Spring has a short but sweet love affair with Finland. While the air is sweet and the flowers are in first bloom, the days grow longer, making it harder to spot the Northern Lights during this season. Don’t give up hope entirely. If the sky is clear and you’re willing to stay up late, then you may have a chance of spotting the lights.

Summer (June-July)

Just like other countries that host the Northern Lights, summer is possibly the worst season to visit if you’re chasing the aurora. Long days and the midnight sun cancel out any chance of viewing these lights.

Suggested Read : Unique Things to Do in Finland; Land of Reindeer and Santa Claus

What are some of the best places to view the lights in Finland?

Image Source : http://photoblog.wildernesstravel.com/

Finland is undoubtedly a generous country, and that characteristic extends to the Northern Lights. Wherever you are in Finland, there is a chance you’ll see the lights (under the right weather conditions). However, we’ve narrowed down a few spots that offer the best view of nature’s most spectacular light show.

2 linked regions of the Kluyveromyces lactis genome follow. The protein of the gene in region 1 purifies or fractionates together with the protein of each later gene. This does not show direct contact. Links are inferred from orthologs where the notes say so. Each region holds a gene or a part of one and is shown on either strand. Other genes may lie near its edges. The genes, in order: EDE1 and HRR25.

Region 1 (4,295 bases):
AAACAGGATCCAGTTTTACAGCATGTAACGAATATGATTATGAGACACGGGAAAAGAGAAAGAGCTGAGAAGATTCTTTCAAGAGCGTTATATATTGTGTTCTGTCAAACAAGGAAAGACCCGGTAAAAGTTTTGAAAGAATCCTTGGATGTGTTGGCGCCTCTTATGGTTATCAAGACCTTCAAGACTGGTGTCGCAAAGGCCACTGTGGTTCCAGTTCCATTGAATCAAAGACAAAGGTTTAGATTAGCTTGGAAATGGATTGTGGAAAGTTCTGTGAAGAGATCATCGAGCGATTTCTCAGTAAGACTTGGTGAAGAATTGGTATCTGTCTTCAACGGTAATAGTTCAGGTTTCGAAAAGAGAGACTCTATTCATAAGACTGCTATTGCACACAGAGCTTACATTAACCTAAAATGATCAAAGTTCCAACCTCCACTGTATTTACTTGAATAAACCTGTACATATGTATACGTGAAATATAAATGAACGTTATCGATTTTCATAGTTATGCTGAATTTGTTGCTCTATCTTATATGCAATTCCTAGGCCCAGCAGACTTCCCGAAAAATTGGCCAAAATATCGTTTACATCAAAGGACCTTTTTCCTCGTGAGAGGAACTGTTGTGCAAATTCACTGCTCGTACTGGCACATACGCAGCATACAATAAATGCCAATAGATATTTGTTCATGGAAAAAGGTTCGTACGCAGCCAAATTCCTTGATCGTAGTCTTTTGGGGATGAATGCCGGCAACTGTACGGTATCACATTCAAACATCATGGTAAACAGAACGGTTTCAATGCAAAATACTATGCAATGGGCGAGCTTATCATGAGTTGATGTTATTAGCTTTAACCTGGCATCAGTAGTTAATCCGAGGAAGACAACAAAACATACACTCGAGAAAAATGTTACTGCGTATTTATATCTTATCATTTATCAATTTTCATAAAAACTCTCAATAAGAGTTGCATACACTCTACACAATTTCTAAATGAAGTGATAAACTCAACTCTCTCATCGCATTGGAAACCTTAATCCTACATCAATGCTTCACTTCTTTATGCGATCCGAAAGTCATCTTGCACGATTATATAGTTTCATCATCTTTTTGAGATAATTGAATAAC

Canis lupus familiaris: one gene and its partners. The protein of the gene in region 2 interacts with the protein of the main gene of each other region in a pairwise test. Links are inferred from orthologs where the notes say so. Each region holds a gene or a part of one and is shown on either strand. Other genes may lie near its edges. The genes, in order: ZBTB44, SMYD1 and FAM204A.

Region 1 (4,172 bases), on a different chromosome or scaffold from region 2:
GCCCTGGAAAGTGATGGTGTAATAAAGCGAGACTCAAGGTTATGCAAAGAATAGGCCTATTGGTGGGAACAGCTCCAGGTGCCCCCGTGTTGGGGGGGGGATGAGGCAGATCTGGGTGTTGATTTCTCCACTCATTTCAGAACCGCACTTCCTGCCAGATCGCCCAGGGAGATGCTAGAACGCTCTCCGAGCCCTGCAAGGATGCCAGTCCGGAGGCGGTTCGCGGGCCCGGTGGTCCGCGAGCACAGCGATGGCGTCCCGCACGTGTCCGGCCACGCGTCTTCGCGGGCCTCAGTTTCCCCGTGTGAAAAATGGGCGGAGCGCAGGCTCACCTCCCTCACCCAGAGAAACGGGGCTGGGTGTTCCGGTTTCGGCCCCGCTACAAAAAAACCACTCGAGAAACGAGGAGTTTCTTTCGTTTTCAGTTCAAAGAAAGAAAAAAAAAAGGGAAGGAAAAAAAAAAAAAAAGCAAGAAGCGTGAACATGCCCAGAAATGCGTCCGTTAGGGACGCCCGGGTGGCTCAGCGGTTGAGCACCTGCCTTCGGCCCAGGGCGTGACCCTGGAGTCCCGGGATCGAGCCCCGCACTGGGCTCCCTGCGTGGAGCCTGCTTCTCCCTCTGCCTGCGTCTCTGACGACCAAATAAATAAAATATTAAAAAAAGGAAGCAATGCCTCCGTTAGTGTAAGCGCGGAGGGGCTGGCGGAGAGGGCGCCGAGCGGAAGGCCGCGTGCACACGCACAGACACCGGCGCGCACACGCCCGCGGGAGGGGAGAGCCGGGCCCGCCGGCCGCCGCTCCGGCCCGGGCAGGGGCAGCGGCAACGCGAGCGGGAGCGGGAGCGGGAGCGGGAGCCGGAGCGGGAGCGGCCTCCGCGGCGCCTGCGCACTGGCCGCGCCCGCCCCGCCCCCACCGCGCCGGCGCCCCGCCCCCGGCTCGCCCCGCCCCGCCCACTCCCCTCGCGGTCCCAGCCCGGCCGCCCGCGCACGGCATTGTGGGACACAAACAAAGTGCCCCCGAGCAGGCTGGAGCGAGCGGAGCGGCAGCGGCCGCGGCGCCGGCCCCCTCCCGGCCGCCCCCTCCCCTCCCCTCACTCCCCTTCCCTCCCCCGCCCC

Rovaniemi: This city is one that offers gorgeous views of the lights. On average, the Northern Lights dance over Rovaniemi 150 times in a year. You may need to walk a little outside the city for the clearest view, but you can still see them within city confines.

Utsjoki: Located in the northern stretch of Finland, this largely unpopulated town sits under beautifully clear skies – perfect for viewing the lights. On the days that the lights are not so visible, you can even cross the border into Norway to view the aurora.